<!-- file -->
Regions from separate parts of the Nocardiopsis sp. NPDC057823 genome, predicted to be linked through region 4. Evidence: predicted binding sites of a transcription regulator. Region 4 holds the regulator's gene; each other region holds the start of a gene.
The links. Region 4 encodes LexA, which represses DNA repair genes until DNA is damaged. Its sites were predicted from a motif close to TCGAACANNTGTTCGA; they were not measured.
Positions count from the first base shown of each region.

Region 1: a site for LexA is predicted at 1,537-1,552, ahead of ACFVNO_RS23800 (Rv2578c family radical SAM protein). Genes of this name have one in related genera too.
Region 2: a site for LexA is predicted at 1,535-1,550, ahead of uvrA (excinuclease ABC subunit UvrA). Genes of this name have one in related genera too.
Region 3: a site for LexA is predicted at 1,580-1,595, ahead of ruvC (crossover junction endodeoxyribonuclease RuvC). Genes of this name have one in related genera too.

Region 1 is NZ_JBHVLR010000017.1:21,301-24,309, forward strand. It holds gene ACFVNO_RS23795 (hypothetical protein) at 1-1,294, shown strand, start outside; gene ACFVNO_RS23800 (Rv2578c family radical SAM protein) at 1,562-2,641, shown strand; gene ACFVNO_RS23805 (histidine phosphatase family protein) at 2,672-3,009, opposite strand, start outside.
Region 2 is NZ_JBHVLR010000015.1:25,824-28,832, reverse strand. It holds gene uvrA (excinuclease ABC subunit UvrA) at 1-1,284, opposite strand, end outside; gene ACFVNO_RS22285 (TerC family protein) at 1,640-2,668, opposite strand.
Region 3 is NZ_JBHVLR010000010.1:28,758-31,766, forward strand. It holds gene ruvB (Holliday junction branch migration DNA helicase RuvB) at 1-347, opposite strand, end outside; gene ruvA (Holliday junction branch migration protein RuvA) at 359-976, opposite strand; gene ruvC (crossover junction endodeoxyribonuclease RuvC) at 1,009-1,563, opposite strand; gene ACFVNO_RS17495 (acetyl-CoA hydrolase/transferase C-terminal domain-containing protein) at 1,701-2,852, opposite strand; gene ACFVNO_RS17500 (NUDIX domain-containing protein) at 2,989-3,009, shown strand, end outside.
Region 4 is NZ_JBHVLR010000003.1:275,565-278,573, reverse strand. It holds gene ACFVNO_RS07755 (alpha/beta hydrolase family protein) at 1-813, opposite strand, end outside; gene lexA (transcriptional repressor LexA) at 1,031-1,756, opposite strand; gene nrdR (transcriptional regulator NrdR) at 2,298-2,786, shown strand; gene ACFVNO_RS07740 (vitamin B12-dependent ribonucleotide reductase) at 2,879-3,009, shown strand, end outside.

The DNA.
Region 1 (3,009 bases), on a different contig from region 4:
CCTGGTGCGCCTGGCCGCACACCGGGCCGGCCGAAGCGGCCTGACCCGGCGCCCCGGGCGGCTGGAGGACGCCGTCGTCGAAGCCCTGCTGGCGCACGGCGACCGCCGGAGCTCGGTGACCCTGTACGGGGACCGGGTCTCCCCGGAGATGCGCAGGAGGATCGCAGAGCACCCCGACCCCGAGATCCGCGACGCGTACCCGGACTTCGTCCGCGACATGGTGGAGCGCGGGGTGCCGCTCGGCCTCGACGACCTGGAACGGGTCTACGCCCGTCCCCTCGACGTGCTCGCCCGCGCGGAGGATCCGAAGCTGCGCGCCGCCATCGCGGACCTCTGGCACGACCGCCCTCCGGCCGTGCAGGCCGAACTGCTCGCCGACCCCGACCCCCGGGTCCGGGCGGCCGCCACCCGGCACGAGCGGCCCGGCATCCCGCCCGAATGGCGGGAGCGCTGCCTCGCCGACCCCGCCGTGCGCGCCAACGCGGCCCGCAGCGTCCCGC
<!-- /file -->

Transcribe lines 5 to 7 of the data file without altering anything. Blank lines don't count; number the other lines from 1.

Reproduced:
Region 2: a site for LexA is predicted at 1,535-1,550, ahead of uvrA (excinuclease ABC subunit UvrA). Genes of this name have one in related genera too.
Region 3: a site for LexA is predicted at 1,580-1,595, ahead of ruvC (crossover junction endodeoxyribonuclease RuvC). Genes of this name have one in related genera too.

Region 1 is NZ_JBHVLR010000017.1:21,301-24,309, forward strand. It holds gene ACFVNO_RS23795 (hypothetical protein) at 1-1,294, shown strand, start outside; gene ACFVNO_RS23800 (Rv2578c family radical SAM protein) at 1,562-2,641, shown strand; gene ACFVNO_RS23805 (histidine phosphatase family protein) at 2,672-3,009, opposite strand, start outside.